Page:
But what about Mary Magdalene? She is still there, weeping. Easter has begun in darkness, confusion and tears. But that is not the end of the story. She looks into the tomb and sees angels – why didn’t they appear to Peter and John? Were they intended just for her? Then, she mistakes Jesus for the gardener. Twice she is asked why she is weeping, and twice she responds that she seeks her Lord’s missing body. Can either the angels or the gardener help her find him?
     Then…Jesus identity becomes clear as he says her name … “Mary!” Why Mary Magdalene? Why is she the one mentioned in all four Gospels as being at the tomb? Why this woman in a culture where women were without power or value?
     Of course, we do not know why; we can surmise that Mary had been so touched, so transformed by Jesus, and he was so trusting of her faith and her love for him, that she was honored, blessed with the role of proclaiming (preaching) the first Easter sermon. “I have seen the Lord,” she told the disciples, and then shared with them her encounter with Jesus.
     In the Bible, the only background given about Mary Magdalene is in Luke 8, where it says that she and other women, along with the 12 disciples, were with Jesus as he went through cities and villages proclaiming and bringing the good news of the kingdom of God. The women, Luke says, had been cured of evil spirits and infirmities; seven demons had gone out of Mary, called Magdalene. She was present at the crucifixion, faithful to the end, or so she thought.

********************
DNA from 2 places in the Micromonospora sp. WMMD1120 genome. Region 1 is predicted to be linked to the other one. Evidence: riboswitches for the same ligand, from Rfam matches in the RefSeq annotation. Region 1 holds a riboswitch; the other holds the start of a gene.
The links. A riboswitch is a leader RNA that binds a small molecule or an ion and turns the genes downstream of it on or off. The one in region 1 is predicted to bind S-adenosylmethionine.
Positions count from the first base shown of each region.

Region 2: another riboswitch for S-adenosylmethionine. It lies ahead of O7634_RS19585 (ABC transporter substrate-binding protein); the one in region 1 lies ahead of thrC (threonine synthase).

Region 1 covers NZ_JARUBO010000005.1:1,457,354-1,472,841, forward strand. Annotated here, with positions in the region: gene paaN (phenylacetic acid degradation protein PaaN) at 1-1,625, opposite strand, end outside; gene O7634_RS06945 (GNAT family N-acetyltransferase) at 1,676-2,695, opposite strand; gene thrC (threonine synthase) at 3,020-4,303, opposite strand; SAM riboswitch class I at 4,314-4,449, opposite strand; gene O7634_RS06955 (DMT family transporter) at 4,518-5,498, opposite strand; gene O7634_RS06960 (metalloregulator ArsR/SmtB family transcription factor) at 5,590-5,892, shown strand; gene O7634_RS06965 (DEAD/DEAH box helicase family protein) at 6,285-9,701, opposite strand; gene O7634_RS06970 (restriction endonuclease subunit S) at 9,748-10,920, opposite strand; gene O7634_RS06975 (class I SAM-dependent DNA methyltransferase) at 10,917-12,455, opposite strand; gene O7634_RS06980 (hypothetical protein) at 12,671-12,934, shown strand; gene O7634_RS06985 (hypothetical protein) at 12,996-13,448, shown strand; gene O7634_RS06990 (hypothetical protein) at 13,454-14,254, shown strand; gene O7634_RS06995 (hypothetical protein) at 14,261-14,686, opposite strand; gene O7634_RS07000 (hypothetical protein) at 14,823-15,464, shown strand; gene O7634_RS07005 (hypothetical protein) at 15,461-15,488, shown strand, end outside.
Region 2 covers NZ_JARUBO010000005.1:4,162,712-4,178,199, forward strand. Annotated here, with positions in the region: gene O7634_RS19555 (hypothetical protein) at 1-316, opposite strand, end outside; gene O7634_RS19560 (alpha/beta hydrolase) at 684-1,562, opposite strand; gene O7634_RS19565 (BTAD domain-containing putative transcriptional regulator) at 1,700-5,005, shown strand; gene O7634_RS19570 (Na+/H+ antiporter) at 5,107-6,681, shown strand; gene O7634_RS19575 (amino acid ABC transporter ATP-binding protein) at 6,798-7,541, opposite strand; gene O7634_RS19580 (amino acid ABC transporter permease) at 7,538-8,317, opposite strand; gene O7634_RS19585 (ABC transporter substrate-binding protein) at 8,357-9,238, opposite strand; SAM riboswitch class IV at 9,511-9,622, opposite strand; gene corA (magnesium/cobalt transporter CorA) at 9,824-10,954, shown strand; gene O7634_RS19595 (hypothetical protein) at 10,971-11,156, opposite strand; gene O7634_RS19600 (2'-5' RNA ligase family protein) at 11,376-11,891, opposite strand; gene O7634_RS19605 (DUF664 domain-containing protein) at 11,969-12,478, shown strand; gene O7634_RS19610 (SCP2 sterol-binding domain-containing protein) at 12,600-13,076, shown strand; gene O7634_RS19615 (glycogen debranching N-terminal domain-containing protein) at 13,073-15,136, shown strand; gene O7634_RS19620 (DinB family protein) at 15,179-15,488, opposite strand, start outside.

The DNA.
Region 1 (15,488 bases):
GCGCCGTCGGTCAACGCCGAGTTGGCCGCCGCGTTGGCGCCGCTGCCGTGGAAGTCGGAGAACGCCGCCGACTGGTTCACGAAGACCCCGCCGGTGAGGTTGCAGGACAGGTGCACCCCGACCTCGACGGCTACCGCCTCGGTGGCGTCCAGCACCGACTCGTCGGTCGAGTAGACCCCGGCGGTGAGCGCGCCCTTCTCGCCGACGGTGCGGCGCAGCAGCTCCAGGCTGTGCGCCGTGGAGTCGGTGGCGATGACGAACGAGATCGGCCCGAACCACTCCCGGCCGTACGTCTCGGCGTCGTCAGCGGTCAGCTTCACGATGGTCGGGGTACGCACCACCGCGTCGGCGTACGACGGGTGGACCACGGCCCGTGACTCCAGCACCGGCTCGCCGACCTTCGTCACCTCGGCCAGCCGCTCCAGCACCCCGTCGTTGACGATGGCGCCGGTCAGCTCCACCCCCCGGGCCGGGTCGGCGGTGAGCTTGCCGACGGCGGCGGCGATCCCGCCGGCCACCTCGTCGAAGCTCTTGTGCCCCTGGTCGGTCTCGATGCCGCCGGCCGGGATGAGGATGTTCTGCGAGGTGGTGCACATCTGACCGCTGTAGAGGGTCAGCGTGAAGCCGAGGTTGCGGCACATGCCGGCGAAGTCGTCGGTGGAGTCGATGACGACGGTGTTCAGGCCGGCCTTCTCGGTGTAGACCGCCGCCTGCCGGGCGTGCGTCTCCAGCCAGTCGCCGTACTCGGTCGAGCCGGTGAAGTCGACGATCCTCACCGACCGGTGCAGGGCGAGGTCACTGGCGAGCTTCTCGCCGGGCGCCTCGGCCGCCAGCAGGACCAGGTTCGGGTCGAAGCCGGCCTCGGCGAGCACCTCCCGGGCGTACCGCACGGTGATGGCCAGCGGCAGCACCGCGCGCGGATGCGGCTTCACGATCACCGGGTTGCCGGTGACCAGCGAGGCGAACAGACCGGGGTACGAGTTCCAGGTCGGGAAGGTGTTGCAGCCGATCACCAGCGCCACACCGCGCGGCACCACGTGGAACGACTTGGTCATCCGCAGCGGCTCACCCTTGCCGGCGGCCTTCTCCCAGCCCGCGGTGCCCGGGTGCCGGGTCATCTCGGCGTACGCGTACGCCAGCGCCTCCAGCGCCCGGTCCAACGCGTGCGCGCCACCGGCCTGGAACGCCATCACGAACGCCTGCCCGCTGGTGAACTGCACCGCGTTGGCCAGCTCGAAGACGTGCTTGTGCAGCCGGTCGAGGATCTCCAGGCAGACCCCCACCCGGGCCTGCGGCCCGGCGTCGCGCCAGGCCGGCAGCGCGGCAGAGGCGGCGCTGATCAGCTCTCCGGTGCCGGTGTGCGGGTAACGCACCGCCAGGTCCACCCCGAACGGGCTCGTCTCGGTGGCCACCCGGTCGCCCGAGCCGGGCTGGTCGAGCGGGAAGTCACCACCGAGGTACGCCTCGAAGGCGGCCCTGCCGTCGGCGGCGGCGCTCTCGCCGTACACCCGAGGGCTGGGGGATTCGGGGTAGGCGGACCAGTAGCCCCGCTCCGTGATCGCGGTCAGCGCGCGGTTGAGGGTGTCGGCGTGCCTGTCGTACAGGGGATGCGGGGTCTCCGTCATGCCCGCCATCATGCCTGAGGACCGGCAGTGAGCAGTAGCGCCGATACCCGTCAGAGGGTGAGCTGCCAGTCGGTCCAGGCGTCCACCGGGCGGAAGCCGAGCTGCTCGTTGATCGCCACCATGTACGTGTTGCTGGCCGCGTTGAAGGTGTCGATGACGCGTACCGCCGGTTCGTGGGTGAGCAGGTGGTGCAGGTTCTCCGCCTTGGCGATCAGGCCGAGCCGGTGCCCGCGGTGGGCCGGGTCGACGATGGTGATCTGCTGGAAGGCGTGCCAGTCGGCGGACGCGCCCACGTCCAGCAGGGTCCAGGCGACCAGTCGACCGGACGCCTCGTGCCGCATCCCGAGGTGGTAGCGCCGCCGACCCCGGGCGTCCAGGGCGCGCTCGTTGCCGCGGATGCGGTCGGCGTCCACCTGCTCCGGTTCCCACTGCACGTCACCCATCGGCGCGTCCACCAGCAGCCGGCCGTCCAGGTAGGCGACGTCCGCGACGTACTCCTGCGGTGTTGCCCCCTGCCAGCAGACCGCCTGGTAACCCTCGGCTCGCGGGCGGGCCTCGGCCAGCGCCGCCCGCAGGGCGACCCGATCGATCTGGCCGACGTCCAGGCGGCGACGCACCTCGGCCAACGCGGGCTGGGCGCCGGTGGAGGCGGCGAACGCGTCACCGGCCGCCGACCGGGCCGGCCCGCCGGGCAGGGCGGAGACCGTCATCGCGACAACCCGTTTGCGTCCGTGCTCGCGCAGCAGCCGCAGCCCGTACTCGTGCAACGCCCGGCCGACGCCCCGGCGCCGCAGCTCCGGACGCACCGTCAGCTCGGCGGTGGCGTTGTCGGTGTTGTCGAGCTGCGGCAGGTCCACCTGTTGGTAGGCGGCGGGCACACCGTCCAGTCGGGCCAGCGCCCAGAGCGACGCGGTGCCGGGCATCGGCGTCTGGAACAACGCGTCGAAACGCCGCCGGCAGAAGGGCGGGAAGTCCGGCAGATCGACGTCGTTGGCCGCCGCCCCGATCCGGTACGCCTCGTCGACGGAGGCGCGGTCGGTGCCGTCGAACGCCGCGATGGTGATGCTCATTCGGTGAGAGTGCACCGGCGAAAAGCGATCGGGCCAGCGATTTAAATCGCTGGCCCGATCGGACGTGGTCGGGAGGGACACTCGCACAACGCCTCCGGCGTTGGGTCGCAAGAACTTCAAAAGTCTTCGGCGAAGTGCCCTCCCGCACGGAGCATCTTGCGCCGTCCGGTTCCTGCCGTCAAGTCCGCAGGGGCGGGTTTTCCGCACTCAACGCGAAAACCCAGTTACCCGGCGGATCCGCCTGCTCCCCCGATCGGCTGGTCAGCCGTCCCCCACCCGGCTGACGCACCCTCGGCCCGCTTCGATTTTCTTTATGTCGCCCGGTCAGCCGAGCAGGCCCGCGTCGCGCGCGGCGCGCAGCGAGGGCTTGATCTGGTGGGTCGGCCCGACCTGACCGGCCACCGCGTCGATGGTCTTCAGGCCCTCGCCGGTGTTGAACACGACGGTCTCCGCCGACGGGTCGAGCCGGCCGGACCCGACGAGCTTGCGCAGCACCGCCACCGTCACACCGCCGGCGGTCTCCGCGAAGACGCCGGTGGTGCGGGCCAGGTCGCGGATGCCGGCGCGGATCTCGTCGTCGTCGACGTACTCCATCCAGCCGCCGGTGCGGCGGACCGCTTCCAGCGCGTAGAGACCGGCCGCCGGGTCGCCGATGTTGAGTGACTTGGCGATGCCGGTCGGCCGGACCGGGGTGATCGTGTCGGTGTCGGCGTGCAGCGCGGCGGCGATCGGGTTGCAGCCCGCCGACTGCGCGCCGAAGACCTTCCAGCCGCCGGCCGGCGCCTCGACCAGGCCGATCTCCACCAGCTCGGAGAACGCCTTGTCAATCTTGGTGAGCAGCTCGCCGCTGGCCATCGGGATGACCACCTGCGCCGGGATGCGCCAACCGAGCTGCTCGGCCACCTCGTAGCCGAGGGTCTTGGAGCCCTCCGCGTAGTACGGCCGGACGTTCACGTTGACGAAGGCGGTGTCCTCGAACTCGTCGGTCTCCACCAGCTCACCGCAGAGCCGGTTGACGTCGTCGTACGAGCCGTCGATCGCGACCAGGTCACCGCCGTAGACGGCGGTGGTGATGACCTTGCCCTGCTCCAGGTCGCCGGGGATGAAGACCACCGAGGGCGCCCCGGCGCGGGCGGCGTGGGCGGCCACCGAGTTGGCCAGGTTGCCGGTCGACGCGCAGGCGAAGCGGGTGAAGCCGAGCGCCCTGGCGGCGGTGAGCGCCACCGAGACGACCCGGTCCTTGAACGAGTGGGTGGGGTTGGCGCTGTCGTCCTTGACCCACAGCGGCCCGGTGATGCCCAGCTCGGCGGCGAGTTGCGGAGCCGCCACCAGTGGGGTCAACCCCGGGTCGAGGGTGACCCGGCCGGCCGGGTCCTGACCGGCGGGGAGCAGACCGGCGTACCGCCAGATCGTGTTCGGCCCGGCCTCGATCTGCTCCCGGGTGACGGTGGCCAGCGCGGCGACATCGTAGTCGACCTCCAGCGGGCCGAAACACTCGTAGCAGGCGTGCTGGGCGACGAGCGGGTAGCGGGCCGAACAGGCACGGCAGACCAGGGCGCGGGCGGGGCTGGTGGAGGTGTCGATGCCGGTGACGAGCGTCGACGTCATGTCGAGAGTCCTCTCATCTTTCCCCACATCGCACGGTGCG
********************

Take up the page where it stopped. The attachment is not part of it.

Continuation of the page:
Those of us who have been watching the TV series, “The Chosen”, can easily grasp that Mary Magdalene is unique among Jesus’ followers. She is portrayed as having been freed by Jesus from the oppression of emotional and physical trauma, the result of loss, violence and suffering. Mary frequently shows wisdom, insight and faith that the other disciples lack.
     The actress, Elizabeth Tabish, who is in the role of Mary Magdalene (her photo is in the bulletin) is bringing her alive for thousands of viewers. But here is the interesting thing – just before being cast as Mary Magdalene, Elizabeth Tabish had endured depression and was planning on quitting acting.